Knox, S., Connelly, J., Rochlen, A.B., Clinton, M., Butler, M., & Lineback, S. (2019). How therapists navigate Facebook with clients. Training and Education in Professional Psychology. Advance online publication. https://doi.org/10.1037/tep0000267
Social media networks like Facebook, Twitter, and LinkedIn are widely used in the United States and allow for new methods of communicating (posting, sharing, liking, friending) that may pose unique ethical and practical risks for psychologists and their patients. In this qualitative study, the authors interviewed eight mental health professionals (six of whom were psychologists) to examine how they approach social media with their patients.
The researchers concentrated on Facebook to ensure consistency across participants and asked each clinician to focus on a specific significant Facebook event (i.e. requests to become “Facebook friends”) with a patient they had seen for at least five sessions within the past two years. Most commonly, issues arose with patients who had either sent a friend request to the clinician or to a close family member of the clinician, or with patients who had sent private messages to the clinician through Facebook. Sometimes, during treatment, patients referenced personal information they obtained about the therapist through their Facebook connections (such as on the therapist’s spouse’s profile).
In such situations, study participants typically explained to their patients why they could not be Facebook friends, citing professional responsibilities and the lack of confidentiality. The consequences of the events/discussions were generally positive. Participants felt that they were able to communicate that appropriate boundaries between patients and clinicians provide the most therapeutic environments for their patients.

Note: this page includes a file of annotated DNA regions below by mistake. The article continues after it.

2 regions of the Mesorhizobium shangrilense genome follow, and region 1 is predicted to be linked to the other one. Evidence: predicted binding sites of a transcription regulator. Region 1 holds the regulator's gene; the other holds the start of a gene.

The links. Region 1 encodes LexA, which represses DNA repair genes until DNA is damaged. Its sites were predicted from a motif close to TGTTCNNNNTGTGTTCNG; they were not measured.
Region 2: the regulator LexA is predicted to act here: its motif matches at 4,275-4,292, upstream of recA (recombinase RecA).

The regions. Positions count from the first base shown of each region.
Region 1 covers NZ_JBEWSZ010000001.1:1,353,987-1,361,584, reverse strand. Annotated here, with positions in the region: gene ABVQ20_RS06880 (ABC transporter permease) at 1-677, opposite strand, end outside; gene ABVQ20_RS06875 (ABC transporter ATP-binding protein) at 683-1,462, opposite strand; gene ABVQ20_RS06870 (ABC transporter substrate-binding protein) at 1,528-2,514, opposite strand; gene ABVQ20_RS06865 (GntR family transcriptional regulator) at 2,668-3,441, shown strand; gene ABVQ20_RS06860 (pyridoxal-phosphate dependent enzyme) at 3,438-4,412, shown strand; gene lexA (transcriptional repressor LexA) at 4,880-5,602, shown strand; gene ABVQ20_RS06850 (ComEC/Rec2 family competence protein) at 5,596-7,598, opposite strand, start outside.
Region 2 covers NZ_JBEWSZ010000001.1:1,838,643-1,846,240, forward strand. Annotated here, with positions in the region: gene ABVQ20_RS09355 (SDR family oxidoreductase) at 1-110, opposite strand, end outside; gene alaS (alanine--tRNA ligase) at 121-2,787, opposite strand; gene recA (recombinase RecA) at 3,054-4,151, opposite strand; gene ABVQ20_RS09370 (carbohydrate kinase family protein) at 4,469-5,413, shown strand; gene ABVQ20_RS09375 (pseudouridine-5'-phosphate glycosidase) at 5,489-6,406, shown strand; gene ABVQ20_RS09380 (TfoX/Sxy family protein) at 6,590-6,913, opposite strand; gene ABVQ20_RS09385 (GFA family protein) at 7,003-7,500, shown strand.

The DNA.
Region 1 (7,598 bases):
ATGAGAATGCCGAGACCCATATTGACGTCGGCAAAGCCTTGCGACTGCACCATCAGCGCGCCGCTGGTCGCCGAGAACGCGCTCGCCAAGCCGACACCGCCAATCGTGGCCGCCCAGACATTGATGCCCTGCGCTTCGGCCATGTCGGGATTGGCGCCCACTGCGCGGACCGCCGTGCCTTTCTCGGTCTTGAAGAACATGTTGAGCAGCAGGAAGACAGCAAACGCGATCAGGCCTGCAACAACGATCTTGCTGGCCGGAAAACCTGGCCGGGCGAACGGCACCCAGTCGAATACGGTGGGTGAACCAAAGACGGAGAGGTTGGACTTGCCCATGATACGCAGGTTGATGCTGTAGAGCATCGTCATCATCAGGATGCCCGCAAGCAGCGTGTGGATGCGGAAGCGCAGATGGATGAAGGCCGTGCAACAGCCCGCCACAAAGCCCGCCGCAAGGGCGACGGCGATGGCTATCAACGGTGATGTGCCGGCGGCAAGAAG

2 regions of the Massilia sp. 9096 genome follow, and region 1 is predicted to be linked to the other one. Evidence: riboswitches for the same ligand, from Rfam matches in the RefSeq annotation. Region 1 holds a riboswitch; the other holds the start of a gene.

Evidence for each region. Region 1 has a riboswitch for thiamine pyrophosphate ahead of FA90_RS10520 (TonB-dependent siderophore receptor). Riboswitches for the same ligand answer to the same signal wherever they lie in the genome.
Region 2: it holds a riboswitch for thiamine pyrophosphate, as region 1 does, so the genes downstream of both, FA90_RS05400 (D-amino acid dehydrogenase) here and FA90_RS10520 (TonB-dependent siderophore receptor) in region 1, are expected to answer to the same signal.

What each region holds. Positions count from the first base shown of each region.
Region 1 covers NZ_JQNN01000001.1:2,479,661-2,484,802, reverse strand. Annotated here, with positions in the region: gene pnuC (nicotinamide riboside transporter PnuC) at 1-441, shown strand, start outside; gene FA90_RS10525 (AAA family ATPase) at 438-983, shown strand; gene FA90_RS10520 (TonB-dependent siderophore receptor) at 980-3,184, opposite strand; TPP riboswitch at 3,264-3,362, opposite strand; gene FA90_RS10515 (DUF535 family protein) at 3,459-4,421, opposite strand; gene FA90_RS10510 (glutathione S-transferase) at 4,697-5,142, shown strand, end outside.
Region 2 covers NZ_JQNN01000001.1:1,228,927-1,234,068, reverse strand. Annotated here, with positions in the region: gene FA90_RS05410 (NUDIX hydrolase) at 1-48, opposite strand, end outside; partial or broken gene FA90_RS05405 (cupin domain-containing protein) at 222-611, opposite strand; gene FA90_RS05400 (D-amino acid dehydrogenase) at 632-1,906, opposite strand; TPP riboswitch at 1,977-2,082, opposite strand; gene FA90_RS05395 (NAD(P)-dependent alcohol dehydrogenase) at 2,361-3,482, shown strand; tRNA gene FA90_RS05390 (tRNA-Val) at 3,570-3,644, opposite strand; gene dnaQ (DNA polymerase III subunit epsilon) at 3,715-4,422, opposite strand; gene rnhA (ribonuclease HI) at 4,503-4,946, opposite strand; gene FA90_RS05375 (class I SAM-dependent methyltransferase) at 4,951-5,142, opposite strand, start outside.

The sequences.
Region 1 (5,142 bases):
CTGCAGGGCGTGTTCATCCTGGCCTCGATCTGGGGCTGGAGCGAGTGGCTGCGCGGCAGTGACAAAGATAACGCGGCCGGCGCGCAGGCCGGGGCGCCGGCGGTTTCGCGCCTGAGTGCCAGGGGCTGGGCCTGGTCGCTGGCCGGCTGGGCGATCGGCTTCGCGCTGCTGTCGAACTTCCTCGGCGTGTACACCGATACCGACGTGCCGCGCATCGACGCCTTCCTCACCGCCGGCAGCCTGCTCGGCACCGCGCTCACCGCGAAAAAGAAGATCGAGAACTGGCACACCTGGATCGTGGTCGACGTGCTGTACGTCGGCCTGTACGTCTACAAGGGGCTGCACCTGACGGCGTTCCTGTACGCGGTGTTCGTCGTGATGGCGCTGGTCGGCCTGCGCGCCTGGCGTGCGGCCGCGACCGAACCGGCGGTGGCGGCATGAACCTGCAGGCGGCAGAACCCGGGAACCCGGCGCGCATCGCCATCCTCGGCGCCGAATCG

These discussions also prompted participants to clarify and strengthen their social media policies and practices. There were negative outcomes as well. Some patients were embarrassed or ashamed for seeking Facebook contact with their therapist; others felt hurt by the perceived rejection.
Based on their own experiences, the clinicians offered advice for their colleagues on social media. Generally, this included implementing strict and consistent policies regarding social media contact and disclosing this information upfront. A few participants also recommended that therapists be “careful and professional” on social media, suggesting that they change their profile names if they do not want patients to locate them.